Nokia Banner

“The Finnish giant has exited mobile phones and doubled down on its networking business. (…) Nokia is a paragon of corporate renewal (…) this corporate phoenix has reemerged as one of the world’s largest telecom network service providers. (…) The fact that it subsequently became a vibrant business just emphasizes the fantastic turnaround. (…) In the summer of 2012, Nokia’s market capitalization was $5 billion and (…) enterprise value was $1.5 billion. By the beginning of “2017,” (…) market capitalization was close to $40 billion and (…) enterprise value was about $30 billion. (…) Out of some 100,000 employees today, less than 1 percent had a Nokia badge three years ago.” (Nokia’s Next Chapter.)

Bell Labs and Nokia books

linkedinBefore I started to write this post I pre-ordered “Transforming Nokia” by Risto Siilasmaa, Nokia’s Chairman. His book is coming out this October, which I will add to my Kindle collection for Bell Labs and Nokia.

Interestingly enough, my LinkedIn profile shows what it looks like my 20 year-long career with Nokia. Though, I need to share that I am among the 99% of staff who did not have a Nokia badge just 3 years ago. I became a Nokia employee with the acquisition of Alcatel-Lucent in January of 2016.

Career Logos 2

My recollection is that LinkedIn does not show corporate logos for brands that are no longer in business. In my case, that happens to be the outcome of M&A (Merger & Acquisitions.)

Otherwise, LinkedIn would have featured the above four logos as part of my professional record. They happen to be part of different market conditions, job responsibilities, experiences and organizational cultures.

LeanOps at MWC16.jpg

Year 1: 2016

Make Tech HumanJoining Nokia was very exciting from the get go. The company’s motto was “Expanding the Human Possibilities of Technology” and had recently ran a public relations program known as “Make Tech Human” in partnership with Wired Magazine.

All of that was music to the ears of those of us devoted to Human Factors Engineering (HFE.) Moreover, User Centered Design (UCD) was pioneered by Bell Labs all the way back to the mid 1940s. Bell Labs is a legendary industrial research and scientific institution that became part of Nokia in 2016.

It’s hard to draw the line between traditional human factors and what we might call ‘user-experience’, aimed at human-centered design of interactive systems. Bell Labs was one of the pioneers in making this transition, starting with the first psychologist hired to design telephone systems in 1945: John E. Karlin. By the 1950s, Bell Labs definitely did UX work.” (A 100-Year View of User Experience.)

Back to 2016… our team at the Cloud Innovation Center (CIC) in Naperville, IL, worked tirelessly to create the system behind the LeanOps initiative showcased at Barcelona’s Mobile World Congress 2016 as one of Nokia’s flagship innovations. That premier industry event became the first chance for many of us to come together as one-Nokia-team.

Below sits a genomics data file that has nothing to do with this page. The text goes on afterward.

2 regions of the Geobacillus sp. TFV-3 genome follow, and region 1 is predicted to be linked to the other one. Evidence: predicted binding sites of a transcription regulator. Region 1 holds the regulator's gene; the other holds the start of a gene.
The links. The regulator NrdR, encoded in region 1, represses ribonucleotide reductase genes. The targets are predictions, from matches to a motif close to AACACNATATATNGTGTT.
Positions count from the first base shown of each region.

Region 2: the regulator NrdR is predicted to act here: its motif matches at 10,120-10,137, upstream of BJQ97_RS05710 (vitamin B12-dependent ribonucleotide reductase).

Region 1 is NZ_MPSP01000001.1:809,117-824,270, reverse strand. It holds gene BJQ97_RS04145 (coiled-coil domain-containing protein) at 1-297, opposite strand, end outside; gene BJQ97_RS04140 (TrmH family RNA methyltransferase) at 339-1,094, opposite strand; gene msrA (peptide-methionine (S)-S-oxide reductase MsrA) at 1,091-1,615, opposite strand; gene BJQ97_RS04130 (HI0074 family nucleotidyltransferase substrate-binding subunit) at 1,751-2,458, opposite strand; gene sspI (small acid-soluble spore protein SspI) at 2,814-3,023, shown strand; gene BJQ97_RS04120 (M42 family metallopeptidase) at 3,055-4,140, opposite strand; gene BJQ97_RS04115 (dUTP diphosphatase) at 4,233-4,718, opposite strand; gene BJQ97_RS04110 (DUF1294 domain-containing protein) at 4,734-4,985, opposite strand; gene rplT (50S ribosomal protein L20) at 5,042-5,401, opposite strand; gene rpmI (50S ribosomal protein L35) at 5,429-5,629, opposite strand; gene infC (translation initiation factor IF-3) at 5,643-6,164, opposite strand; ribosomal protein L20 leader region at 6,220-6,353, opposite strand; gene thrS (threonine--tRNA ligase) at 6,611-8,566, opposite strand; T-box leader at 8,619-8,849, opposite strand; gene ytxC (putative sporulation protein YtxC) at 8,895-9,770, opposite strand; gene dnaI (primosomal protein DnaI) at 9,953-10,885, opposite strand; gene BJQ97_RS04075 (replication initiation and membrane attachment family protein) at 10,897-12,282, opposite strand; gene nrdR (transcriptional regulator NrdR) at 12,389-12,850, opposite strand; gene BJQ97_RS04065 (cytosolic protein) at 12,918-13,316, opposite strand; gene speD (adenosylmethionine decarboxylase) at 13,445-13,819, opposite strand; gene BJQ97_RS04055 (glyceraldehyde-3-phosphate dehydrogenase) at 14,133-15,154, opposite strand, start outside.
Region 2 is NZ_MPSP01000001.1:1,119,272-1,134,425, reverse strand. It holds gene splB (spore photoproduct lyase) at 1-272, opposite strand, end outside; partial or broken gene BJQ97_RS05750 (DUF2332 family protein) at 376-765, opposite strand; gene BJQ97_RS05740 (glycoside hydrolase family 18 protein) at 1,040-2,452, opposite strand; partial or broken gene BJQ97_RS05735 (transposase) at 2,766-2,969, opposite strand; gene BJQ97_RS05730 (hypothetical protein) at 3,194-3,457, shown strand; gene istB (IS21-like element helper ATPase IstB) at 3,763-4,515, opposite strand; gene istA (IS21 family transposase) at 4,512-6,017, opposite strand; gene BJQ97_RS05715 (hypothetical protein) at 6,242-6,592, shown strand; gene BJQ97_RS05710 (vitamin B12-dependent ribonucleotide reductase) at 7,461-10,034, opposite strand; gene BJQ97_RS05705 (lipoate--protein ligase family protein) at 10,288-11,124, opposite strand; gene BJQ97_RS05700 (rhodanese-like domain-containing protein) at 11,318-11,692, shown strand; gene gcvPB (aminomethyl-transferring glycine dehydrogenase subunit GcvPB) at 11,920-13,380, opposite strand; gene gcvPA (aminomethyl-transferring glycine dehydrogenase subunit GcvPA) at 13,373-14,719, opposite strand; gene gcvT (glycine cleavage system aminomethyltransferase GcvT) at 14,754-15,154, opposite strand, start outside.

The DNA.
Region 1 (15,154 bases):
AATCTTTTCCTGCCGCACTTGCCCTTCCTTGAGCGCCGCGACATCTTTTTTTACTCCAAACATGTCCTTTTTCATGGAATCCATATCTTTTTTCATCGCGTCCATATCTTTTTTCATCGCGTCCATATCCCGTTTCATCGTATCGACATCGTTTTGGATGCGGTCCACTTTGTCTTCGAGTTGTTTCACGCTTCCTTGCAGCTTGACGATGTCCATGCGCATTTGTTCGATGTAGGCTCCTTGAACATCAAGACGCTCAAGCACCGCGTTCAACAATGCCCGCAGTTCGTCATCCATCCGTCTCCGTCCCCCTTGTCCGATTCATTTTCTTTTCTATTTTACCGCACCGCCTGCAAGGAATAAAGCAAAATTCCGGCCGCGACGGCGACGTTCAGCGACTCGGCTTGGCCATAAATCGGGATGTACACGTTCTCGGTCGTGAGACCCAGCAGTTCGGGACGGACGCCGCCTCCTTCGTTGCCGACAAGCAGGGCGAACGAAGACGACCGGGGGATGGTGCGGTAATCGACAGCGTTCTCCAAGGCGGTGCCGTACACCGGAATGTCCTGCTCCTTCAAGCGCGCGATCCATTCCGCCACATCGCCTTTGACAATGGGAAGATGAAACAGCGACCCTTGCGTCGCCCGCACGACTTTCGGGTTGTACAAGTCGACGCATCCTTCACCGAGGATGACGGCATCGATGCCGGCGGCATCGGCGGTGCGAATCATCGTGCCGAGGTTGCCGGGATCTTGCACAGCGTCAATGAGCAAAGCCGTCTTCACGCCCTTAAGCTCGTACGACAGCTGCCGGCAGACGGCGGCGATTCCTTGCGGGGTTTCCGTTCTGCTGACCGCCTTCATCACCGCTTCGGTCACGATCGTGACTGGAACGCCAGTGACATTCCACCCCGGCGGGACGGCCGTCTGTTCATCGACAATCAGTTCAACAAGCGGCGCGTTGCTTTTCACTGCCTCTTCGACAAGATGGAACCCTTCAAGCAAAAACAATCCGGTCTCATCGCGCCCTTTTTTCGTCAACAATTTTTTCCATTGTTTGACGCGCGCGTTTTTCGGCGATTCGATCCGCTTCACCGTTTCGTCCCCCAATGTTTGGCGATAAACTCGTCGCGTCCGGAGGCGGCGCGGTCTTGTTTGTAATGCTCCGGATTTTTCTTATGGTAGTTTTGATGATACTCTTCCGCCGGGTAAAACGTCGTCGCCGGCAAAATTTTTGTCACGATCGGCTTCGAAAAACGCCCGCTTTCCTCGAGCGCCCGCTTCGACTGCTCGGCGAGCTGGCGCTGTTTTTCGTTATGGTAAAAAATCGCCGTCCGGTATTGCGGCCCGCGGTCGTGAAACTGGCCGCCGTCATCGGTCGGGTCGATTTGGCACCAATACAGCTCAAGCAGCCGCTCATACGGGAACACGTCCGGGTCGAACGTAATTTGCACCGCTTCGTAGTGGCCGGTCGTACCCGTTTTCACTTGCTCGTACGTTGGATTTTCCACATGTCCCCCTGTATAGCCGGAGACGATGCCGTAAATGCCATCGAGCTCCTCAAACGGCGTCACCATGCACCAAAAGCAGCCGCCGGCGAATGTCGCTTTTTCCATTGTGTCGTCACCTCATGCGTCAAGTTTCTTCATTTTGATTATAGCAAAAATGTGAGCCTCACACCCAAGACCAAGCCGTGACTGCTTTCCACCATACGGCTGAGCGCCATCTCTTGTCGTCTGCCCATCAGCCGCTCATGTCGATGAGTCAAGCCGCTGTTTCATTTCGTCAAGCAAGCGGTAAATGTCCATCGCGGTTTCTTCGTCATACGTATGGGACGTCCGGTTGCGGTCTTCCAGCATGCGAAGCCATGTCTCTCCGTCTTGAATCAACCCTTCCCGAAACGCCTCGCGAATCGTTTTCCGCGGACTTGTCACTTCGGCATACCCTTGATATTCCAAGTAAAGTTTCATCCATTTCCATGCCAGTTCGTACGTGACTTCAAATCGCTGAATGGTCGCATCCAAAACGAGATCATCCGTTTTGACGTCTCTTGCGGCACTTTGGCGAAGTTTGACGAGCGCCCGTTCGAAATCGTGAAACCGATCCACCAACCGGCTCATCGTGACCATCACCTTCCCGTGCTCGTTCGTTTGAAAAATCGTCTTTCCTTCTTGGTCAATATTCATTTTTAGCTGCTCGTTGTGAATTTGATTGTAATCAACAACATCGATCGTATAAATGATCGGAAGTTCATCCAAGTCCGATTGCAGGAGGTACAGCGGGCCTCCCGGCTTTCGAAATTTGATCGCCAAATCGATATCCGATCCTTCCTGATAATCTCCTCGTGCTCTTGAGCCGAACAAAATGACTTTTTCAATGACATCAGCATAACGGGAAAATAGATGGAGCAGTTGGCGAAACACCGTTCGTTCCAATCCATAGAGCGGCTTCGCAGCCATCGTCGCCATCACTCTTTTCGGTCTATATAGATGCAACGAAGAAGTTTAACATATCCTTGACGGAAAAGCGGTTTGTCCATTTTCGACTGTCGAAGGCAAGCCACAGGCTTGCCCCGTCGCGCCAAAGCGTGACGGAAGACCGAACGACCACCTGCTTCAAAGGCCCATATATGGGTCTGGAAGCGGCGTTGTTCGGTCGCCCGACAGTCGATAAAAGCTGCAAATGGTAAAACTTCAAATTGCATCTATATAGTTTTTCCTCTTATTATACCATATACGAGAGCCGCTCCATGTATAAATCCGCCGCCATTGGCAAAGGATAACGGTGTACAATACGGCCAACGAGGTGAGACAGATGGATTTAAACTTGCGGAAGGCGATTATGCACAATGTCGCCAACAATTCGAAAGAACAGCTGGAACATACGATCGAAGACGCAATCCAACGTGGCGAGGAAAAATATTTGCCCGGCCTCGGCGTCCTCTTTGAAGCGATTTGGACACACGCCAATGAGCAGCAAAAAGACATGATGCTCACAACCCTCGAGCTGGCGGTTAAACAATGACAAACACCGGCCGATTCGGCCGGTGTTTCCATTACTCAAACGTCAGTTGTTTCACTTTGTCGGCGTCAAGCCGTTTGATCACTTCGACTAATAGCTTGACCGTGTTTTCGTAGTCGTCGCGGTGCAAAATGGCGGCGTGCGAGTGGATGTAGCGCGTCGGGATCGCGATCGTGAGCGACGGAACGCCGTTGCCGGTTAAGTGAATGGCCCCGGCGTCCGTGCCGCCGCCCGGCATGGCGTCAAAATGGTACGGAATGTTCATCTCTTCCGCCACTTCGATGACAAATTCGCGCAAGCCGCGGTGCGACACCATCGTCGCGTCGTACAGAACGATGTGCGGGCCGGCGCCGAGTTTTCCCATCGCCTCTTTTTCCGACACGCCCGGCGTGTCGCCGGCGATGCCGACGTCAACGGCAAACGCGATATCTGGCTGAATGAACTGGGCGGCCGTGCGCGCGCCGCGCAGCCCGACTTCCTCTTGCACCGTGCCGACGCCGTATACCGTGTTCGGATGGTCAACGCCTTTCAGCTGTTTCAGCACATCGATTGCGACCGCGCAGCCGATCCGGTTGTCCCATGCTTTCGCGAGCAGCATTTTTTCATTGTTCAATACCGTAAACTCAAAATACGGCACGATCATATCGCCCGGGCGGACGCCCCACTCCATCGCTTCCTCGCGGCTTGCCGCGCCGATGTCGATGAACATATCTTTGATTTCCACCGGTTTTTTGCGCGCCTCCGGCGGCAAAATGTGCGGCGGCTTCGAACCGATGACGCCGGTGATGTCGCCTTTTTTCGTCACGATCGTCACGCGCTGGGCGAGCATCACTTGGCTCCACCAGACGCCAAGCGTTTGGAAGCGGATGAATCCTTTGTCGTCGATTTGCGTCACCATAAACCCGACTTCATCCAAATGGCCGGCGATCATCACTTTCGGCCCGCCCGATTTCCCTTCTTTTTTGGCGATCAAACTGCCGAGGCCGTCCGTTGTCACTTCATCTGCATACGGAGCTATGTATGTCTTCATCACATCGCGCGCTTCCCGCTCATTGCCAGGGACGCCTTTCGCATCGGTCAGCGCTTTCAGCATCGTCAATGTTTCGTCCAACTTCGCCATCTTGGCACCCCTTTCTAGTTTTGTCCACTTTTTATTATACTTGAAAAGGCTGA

About month later, I was interviewed and featured in an article for “My Life at Nokia,” a corporate initiative capturing what it feels to work at Nokia. That same year, I was invited to join the Steering Committee for our Technology Leadership Council, a silo-busting and grass-roots organization lead by Anne Lee, a Bell Labs Fellow.

Year 2: 2017

LeanOps’ latest was selected again as one of Nokia’s innovations for Mobile World Congress 2017. Thereafter, the demo running at Nokia HQ in Espoo, Finland, became the most visited station of the company’s Customer Experience Center.

Nokia Innovation Award.jpg

A few months later, LeanOps was the recipient of Nokia’s First Prize in Product Innovation. We were made aware of the fact that there had been more than 500 submissions. One can only feel very fortunate and humble given the high-caliber work performed across the company.

Year -1: 2015

Digital innovation enables an impressive and unprecedented succession of emerging technologies and services. Some are improved versions of well understood staples, some are fluid and fast evolving, some other are yet to be invented and will rely on enabling capabilities to be in place… and there is such a thing as hybrid operational environments intermingling them all.

Back in 2015, I was deeply involved in a global primary research effort, whose outcome put the emphasis on execution and, therefore, Operational Excellence. Running highly effective and efficient ops is a critical success factor and top priority for Nokia’s customers, these are Digital Service Providers (DSP.)

No Service Provider would like to like be a victim of their own success. Briefly and in terms of leading (cause) and lagging (effect) indicators… that actually happens when demand grows exponentially, but systems fail to adapt and scale at speed. Lagging indicators then show subpar quality of customer experiences and dreaded churn kicks in to offset and even undermine early gains.

Digital Operation Centers designed for highly dynamic and complex systems should adhere to ‘Lean’ design principles for the purpose of executing system-wide lifecycle events at scale and speed anytime, and to do so in compliance with Service Level Agreements (SLA,) which are contractual obligations.